Business and Management
Submitted By ej39332
Subject: Former Employee Constructive Discharge Litigation
The company attorney notified me that the former employee filed a claim against the company, citing the violation of Title VII of the Civil Rights Act of 1964 for Constructive Discharge. The company’s change of the working plan to a rotating shift system led to the violation of the employee’s rights or religious holiday leading to the litigation. It is in this regard that I write this memo to notify you about the finding of the case.
Summary of the Findings
Part A: How Constructive Discharge Legal concept is relevant to the scenario
The company implemented a new workplace shift policy in the production department to meet the company’s growth needs. The workplace policy was implemented at the beginning of the New Year. The policy required that employees in the production department work 12 hour shifts with 4 days of work and then 4 days off in a rotating shift. This implied that somehow some of the working days would fall into the employees’ religious holiday. As a result, the former employee resigned from work after the implementation.
The former employee is claiming a constructive discharge, which is a discriminatory workplace practice wherein an employee is compelled to quit the job due to the intolerable work environment (Thomson, 2007). However, to claim, constructive discharge, the courts must require evidence of deliberate discrimination on the basis of religion. In cases of religion discrimination, the employee needs to prove three important aspects which include: a) that he had a genuine belief that conflicted with the conditions of the work; b) that he had informed the employer about the belief; c) that the employer deliberately subjected the employee to discrimination. The plaintiff must also prove that the recent change of the work conditions was extraordinary and intolerable such that a reasonable employee put under the same circumstances would quit the job (The reasonable person test). Furthermore, the employee must prove that there is no justifiable reason for the change in the work conditions. Finally, the employee must show that the intolerable work conditions were made intentionally with the intent of having him resign (Thomson, 2007). From my research, neither of which is the case in the current lawsuit. Therefore, I recommend that we defend our position in the courts.
Part B. Protected category, under Title VII of the Civil Rights Act of 1964 that is relevant to the scenario The Federal Equal Employment Opportunity Commission (EEOC), which is among the provisions under the Title VII of the civil rights Act of 1964 pertains to religious accommodation (Gomez-Mejia, Balkin, & Cardy, 2009). The provision states that “employer is required to reasonably accommodate the religious beliefs of an employee or prospective employee, unless doing so would impose undue hardship”. Be as it may, the former employee claims that the recent shift change includes working on his religious holiday, unlike before when the work shift for employees was distributed from Monday to Friday. In addition, section 703 (1) of the aforementioned act elaborates the unlawful employer practices in relations to terms, compensation, conditions, and privileges due to the employee’s religion, race, gender, or to limit employment opportunities because of the employee’s religion (Gomez-Mejia, Balkin, & Cardy, 2009).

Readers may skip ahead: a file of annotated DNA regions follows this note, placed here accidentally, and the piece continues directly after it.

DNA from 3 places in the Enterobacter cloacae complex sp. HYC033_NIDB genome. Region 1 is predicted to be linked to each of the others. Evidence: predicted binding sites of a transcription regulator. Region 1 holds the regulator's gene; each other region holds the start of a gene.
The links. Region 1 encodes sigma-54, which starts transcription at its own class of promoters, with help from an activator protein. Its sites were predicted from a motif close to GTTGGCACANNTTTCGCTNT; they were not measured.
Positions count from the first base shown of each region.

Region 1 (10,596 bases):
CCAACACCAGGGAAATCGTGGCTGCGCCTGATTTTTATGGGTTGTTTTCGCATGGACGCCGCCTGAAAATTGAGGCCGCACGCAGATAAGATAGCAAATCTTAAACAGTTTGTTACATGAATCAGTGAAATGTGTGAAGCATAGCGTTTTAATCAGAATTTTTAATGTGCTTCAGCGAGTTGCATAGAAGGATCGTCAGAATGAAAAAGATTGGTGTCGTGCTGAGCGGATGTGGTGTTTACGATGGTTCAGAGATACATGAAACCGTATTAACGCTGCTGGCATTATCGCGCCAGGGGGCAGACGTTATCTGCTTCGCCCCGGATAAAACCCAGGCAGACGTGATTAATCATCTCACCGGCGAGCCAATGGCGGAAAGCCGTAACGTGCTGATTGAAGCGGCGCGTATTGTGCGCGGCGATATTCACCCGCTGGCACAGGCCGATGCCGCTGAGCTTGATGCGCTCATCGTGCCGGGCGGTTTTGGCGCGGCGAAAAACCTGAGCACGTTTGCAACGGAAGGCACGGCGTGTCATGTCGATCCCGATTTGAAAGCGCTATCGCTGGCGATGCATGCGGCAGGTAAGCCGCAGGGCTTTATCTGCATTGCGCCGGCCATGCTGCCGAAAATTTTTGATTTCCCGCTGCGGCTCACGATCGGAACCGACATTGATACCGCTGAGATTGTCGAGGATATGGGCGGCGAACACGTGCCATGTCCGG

Part C (1): How the three chosen Legal references support your recommendation
The company must maintain that in the case provided, there was no violation of the Title VII of the Civil Rights Act, and a constructive discharge did not occur. The company will be able to win this case for the plaintiff would face difficulties proving a prima facie against the company. According to the records on file, the former employee had not informed the employer of his sincere religious belief that conflicted with the change in the shift system. Moreover, the change in shift policy was for every employee in the production department and not for the employee alone. Therefore, it would be very difficult for the court to prove the evidence for discrimination due to religion. In reference to a case involving Lawson V. State of Washington, the court ruled in favor of the state over a constructive discharge claim of religious discrimination. Despite the plaintiff showing that his genuine religious belief conflicted with his duties even after informing the employer, the court did not accept his submission that he was discharged for non compliance with the duties that conflicted with his religious beliefs because he just quit the job. The former employee will fail in his case, basing on the same argument.